On the surface, the notion of design creativity seems diametrically opposed to the systematic rigor in Lean and Six Sigma.  However, a deeper look at design creativity or the creation of design, specifically as it applies to healthcare architecture, reveals tremendous value to the bottom line – creating a healing environment.  There has been a lot written about the benefits of utilizing the core philosophies of Lean and Six Sigma in healthcare planning and operational efficiencies – many of which can be found right here at Array Architects.  But where does Design fit in a rigorous process?  What is Design?

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Topics: continuous improvement, Healing Environment, lean design, design approach, lean six sigma

The Healing Power of Art

Posted by Pat Malick on Jun 27, 2014 at 2:46 PM

Featured in Medical Construction + Design, June 19, 2014.
Environments have the power to set our expectations, lift our spirits and inspire hope.  The design of the interior environment can positively affect the expectations of patients and their loved ones. To inspire confidence and reduce stress, the environments must be in sync with an organization’s reputation, mission and core values. A well-conceived environment will positively influence employee service, attitudes and behaviors. Colors, textures, patterns, artwork and graphics must be carefully selected, well-coordinated and integrated into the overall design to resonate with patients, families and staff.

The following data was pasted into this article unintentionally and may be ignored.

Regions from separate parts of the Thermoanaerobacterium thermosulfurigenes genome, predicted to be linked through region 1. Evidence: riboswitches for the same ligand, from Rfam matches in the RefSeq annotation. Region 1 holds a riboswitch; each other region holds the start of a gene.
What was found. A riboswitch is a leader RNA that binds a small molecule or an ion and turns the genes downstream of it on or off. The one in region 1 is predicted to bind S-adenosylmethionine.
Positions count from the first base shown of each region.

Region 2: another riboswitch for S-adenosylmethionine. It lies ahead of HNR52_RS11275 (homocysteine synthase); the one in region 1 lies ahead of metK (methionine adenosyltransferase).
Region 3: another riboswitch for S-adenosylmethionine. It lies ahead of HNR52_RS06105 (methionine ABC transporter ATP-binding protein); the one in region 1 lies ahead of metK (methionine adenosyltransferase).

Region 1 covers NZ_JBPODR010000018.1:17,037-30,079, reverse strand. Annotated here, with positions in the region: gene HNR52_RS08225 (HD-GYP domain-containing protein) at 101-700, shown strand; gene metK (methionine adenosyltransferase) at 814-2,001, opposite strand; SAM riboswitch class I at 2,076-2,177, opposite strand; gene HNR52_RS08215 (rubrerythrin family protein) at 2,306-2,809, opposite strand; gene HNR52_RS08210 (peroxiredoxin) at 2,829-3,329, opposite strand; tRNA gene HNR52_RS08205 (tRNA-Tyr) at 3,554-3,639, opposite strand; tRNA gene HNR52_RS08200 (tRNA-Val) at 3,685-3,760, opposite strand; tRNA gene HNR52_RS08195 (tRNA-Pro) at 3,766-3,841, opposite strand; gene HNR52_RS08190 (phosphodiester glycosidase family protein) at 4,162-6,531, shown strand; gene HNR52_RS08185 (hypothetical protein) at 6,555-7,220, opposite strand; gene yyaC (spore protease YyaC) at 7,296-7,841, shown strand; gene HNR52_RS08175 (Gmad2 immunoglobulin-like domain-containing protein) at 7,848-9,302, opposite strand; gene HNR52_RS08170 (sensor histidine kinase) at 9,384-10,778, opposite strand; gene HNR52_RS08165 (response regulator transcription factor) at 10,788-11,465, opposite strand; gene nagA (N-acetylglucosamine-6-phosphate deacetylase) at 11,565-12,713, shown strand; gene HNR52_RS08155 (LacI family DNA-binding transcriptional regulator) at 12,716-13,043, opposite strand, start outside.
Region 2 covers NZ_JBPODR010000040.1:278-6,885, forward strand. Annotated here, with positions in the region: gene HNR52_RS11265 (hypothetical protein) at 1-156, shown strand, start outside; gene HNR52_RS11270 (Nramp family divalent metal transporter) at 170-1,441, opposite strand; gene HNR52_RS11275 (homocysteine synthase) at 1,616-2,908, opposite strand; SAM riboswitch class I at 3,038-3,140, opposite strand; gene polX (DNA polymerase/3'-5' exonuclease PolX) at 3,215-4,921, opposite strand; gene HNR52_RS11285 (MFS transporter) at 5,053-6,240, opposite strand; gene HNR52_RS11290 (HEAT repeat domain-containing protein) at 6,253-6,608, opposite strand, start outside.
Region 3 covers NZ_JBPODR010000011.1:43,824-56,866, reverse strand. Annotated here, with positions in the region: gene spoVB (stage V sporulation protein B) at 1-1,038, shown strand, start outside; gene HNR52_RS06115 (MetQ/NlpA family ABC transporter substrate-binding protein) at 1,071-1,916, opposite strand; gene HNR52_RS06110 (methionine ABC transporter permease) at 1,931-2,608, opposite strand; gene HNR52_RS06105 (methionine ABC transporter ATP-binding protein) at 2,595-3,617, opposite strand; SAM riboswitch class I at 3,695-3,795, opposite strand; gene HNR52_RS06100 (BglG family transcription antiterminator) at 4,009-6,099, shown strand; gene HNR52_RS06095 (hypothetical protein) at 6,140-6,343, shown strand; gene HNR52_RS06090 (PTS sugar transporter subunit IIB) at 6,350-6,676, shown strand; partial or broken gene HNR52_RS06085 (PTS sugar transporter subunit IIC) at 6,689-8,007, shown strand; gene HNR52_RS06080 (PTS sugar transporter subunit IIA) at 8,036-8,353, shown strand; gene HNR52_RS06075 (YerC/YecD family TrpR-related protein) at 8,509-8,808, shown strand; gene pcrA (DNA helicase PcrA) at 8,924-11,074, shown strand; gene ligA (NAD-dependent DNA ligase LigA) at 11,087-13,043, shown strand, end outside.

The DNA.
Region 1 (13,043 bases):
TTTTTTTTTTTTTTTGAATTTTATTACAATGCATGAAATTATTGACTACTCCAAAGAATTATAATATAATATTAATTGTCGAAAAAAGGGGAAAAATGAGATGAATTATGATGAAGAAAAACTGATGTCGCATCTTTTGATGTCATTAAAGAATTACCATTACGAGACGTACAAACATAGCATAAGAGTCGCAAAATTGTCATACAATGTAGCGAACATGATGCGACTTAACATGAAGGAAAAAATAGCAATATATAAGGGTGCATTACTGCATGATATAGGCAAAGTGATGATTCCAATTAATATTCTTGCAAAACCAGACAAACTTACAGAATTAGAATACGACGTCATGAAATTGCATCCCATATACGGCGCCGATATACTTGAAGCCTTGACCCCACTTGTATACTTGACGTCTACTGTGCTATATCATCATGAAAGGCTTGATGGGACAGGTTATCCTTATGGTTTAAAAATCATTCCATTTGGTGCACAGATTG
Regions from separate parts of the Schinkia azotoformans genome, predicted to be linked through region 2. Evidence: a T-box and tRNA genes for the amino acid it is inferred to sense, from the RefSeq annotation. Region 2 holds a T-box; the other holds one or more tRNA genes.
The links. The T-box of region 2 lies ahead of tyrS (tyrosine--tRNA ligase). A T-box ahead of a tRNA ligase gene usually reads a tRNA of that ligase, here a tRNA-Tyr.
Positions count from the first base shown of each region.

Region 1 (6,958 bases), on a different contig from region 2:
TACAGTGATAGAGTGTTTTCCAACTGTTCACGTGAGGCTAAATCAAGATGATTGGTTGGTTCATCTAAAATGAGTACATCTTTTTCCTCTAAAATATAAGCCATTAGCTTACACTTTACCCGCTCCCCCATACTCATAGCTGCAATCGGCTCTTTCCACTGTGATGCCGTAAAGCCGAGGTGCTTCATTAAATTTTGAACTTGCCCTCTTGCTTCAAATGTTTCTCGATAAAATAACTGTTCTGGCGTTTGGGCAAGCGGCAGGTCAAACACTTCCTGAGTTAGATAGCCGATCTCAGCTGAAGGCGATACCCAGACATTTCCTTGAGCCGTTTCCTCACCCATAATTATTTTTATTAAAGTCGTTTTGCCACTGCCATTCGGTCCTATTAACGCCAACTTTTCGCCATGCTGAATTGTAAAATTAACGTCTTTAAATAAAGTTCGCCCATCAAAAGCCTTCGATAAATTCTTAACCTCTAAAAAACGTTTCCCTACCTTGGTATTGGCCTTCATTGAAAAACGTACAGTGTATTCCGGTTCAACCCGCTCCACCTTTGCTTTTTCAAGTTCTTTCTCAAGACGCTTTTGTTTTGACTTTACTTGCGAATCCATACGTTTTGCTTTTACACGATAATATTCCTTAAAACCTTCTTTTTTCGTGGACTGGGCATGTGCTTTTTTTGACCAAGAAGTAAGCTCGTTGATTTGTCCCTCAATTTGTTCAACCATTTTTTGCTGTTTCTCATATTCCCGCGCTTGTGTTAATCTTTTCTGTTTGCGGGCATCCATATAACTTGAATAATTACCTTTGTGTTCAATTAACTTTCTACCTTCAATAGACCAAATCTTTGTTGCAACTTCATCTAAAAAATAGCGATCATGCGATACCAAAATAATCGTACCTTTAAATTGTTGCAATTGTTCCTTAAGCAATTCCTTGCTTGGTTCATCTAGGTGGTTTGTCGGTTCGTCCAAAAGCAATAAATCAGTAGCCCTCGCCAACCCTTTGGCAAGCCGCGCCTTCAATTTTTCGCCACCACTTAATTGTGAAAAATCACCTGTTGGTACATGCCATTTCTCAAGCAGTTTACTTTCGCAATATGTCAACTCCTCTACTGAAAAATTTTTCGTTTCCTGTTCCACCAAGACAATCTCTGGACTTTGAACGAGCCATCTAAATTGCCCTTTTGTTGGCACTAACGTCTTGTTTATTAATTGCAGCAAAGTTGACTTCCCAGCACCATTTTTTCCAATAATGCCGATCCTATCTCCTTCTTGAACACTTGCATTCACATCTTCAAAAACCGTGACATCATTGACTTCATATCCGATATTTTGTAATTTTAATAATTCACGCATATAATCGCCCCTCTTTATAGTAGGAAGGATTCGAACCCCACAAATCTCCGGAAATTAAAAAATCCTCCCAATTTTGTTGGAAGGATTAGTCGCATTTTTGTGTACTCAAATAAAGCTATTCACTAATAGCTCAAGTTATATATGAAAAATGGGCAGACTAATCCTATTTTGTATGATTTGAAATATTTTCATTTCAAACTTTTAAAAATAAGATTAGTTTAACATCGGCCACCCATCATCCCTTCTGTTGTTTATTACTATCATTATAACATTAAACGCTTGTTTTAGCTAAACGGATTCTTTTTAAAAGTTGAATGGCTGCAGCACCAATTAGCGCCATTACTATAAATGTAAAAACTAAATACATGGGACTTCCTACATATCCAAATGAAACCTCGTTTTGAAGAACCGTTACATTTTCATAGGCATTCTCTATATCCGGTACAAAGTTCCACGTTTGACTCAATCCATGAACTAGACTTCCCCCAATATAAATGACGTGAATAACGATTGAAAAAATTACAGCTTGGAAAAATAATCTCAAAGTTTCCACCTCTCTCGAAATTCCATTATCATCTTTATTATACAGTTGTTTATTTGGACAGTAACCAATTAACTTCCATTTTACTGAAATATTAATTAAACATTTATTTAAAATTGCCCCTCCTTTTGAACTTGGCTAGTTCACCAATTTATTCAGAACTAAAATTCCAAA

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Topics: Healing Environment, healing garden, artwork

The Emphasis on Women’s Health in Today’s World

Posted by Lisa Lipschutz on Feb 18, 2014 at 5:26 AM

Women’s health matters and the facilities that support the delivery of women’s services impact the care and results. I have a passion for women’s health having worked on the majority of Array’s women’s projects over the course of my 30-year career.I have both personally and professionally witnessed the evolution from the traditional, multi-room delivery process to single room, family centered care. I have also enthusiastically seen the application of these family-centered values to all aspects of inpatient care. And, consistent with population trends, I recognize the benefit of a women-centered approach to non-obstetrical women’s services. Women have unique needs and with new policies governing family planning and reproductive health, our health systems have been paying close attention and anticipating the potential increase in access to care.